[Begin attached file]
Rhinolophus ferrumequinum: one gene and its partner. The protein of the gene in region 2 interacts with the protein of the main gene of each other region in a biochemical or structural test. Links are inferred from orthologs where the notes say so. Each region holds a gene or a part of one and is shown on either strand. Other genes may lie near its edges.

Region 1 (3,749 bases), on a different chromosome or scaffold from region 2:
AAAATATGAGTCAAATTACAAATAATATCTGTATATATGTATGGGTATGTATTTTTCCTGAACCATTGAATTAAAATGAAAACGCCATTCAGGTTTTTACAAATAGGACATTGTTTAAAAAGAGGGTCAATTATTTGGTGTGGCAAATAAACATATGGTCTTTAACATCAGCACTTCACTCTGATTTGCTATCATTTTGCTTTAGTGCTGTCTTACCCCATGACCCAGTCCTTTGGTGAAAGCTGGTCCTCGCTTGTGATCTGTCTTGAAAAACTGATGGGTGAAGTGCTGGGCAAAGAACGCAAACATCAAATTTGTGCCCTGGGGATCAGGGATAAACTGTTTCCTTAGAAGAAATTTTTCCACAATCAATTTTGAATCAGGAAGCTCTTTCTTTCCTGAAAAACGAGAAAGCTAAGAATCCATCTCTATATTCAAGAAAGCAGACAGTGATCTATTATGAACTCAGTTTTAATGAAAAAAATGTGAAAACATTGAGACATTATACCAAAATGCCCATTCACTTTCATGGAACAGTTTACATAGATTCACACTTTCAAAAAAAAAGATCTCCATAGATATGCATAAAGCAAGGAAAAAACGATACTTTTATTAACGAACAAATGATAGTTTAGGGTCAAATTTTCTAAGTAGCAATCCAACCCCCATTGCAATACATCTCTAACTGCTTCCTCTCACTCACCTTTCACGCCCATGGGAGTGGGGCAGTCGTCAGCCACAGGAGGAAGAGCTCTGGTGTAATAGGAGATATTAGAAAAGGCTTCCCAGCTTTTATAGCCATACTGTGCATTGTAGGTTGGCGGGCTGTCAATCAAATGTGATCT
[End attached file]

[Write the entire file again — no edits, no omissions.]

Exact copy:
Rhinolophus ferrumequinum: one gene and its partner. The protein of the gene in region 2 interacts with the protein of the main gene of each other region in a biochemical or structural test. Links are inferred from orthologs where the notes say so. Each region holds a gene or a part of one and is shown on either strand. Other genes may lie near its edges.

Region 1 (3,749 bases), on a different chromosome or scaffold from region 2:
AAAATATGAGTCAAATTACAAATAATATCTGTATATATGTATGGGTATGTATTTTTCCTGAACCATTGAATTAAAATGAAAACGCCATTCAGGTTTTTACAAATAGGACATTGTTTAAAAAGAGGGTCAATTATTTGGTGTGGCAAATAAACATATGGTCTTTAACATCAGCACTTCACTCTGATTTGCTATCATTTTGCTTTAGTGCTGTCTTACCCCATGACCCAGTCCTTTGGTGAAAGCTGGTCCTCGCTTGTGATCTGTCTTGAAAAACTGATGGGTGAAGTGCTGGGCAAAGAACGCAAACATCAAATTTGTGCCCTGGGGATCAGGGATAAACTGTTTCCTTAGAAGAAATTTTTCCACAATCAATTTTGAATCAGGAAGCTCTTTCTTTCCTGAAAAACGAGAAAGCTAAGAATCCATCTCTATATTCAAGAAAGCAGACAGTGATCTATTATGAACTCAGTTTTAATGAAAAAAATGTGAAAACATTGAGACATTATACCAAAATGCCCATTCACTTTCATGGAACAGTTTACATAGATTCACACTTTCAAAAAAAAAGATCTCCATAGATATGCATAAAGCAAGGAAAAAACGATACTTTTATTAACGAACAAATGATAGTTTAGGGTCAAATTTTCTAAGTAGCAATCCAACCCCCATTGCAATACATCTCTAACTGCTTCCTCTCACTCACCTTTCACGCCCATGGGAGTGGGGCAGTCGTCAGCCACAGGAGGAAGAGCTCTGGTGTAATAGGAGATATTAGAAAAGGCTTCCCAGCTTTTATAGCCATACTGTGCATTGTAGGTTGGCGGGCTGTCAATCAAATGTGATCT